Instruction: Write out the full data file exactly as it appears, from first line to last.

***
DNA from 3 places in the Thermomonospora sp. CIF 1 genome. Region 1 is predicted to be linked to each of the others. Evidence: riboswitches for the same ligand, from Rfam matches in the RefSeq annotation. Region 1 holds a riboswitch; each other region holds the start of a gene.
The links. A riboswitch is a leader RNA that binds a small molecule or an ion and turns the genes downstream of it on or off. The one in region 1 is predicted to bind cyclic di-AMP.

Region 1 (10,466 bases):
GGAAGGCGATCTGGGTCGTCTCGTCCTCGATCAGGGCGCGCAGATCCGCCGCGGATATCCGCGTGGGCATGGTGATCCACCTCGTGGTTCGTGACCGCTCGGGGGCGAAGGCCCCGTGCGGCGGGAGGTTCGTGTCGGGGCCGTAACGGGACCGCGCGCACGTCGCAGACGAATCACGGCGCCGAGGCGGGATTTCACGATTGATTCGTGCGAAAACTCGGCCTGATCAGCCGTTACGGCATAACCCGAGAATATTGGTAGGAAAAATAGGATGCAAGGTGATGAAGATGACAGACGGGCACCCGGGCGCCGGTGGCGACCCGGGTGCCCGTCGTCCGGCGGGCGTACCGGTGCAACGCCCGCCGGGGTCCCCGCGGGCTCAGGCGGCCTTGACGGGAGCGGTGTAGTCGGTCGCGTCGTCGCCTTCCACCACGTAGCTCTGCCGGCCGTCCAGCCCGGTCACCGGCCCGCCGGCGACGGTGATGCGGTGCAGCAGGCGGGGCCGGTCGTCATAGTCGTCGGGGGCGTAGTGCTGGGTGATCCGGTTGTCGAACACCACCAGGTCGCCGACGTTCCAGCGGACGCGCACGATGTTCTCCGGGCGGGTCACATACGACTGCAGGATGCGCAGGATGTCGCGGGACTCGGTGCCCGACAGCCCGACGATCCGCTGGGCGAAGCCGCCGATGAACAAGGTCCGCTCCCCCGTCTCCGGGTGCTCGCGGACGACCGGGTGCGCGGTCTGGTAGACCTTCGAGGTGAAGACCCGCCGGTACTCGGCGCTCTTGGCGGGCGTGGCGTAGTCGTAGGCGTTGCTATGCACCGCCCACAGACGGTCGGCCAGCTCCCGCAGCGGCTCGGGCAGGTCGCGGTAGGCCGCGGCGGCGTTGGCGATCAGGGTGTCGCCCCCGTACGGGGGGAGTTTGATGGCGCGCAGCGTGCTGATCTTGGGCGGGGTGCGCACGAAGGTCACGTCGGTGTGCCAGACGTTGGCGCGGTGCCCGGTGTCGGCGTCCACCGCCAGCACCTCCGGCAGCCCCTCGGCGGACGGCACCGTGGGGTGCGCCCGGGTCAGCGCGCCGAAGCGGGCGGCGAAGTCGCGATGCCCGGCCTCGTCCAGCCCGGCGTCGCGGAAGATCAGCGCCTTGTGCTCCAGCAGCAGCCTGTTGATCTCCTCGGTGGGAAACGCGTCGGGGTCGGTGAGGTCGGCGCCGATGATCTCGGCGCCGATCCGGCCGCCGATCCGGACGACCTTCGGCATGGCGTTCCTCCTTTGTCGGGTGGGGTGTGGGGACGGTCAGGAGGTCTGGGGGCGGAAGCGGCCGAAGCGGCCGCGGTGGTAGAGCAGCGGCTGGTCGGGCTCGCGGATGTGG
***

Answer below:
DNA from 3 places in the Thermomonospora sp. CIF 1 genome. Region 1 is predicted to be linked to each of the others. Evidence: riboswitches for the same ligand, from Rfam matches in the RefSeq annotation. Region 1 holds a riboswitch; each other region holds the start of a gene.
The links. A riboswitch is a leader RNA that binds a small molecule or an ion and turns the genes downstream of it on or off. The one in region 1 is predicted to bind cyclic di-AMP.

Region 1 (10,466 bases):
GGAAGGCGATCTGGGTCGTCTCGTCCTCGATCAGGGCGCGCAGATCCGCCGCGGATATCCGCGTGGGCATGGTGATCCACCTCGTGGTTCGTGACCGCTCGGGGGCGAAGGCCCCGTGCGGCGGGAGGTTCGTGTCGGGGCCGTAACGGGACCGCGCGCACGTCGCAGACGAATCACGGCGCCGAGGCGGGATTTCACGATTGATTCGTGCGAAAACTCGGCCTGATCAGCCGTTACGGCATAACCCGAGAATATTGGTAGGAAAAATAGGATGCAAGGTGATGAAGATGACAGACGGGCACCCGGGCGCCGGTGGCGACCCGGGTGCCCGTCGTCCGGCGGGCGTACCGGTGCAACGCCCGCCGGGGTCCCCGCGGGCTCAGGCGGCCTTGACGGGAGCGGTGTAGTCGGTCGCGTCGTCGCCTTCCACCACGTAGCTCTGCCGGCCGTCCAGCCCGGTCACCGGCCCGCCGGCGACGGTGATGCGGTGCAGCAGGCGGGGCCGGTCGTCATAGTCGTCGGGGGCGTAGTGCTGGGTGATCCGGTTGTCGAACACCACCAGGTCGCCGACGTTCCAGCGGACGCGCACGATGTTCTCCGGGCGGGTCACATACGACTGCAGGATGCGCAGGATGTCGCGGGACTCGGTGCCCGACAGCCCGACGATCCGCTGGGCGAAGCCGCCGATGAACAAGGTCCGCTCCCCCGTCTCCGGGTGCTCGCGGACGACCGGGTGCGCGGTCTGGTAGACCTTCGAGGTGAAGACCCGCCGGTACTCGGCGCTCTTGGCGGGCGTGGCGTAGTCGTAGGCGTTGCTATGCACCGCCCACAGACGGTCGGCCAGCTCCCGCAGCGGCTCGGGCAGGTCGCGGTAGGCCGCGGCGGCGTTGGCGATCAGGGTGTCGCCCCCGTACGGGGGGAGTTTGATGGCGCGCAGCGTGCTGATCTTGGGCGGGGTGCGCACGAAGGTCACGTCGGTGTGCCAGACGTTGGCGCGGTGCCCGGTGTCGGCGTCCACCGCCAGCACCTCCGGCAGCCCCTCGGCGGACGGCACCGTGGGGTGCGCCCGGGTCAGCGCGCCGAAGCGGGCGGCGAAGTCGCGATGCCCGGCCTCGTCCAGCCCGGCGTCGCGGAAGATCAGCGCCTTGTGCTCCAGCAGCAGCCTGTTGATCTCCTCGGTGGGAAACGCGTCGGGGTCGGTGAGGTCGGCGCCGATGATCTCGGCGCCGATCCGGCCGCCGATCCGGACGACCTTCGGCATGGCGTTCCTCCTTTGTCGGGTGGGGTGTGGGGACGGTCAGGAGGTCTGGGGGCGGAAGCGGCCGAAGCGGCCGCGGTGGTAGAGCAGCGGCTGGTCGGGCTCGCGGATGTGG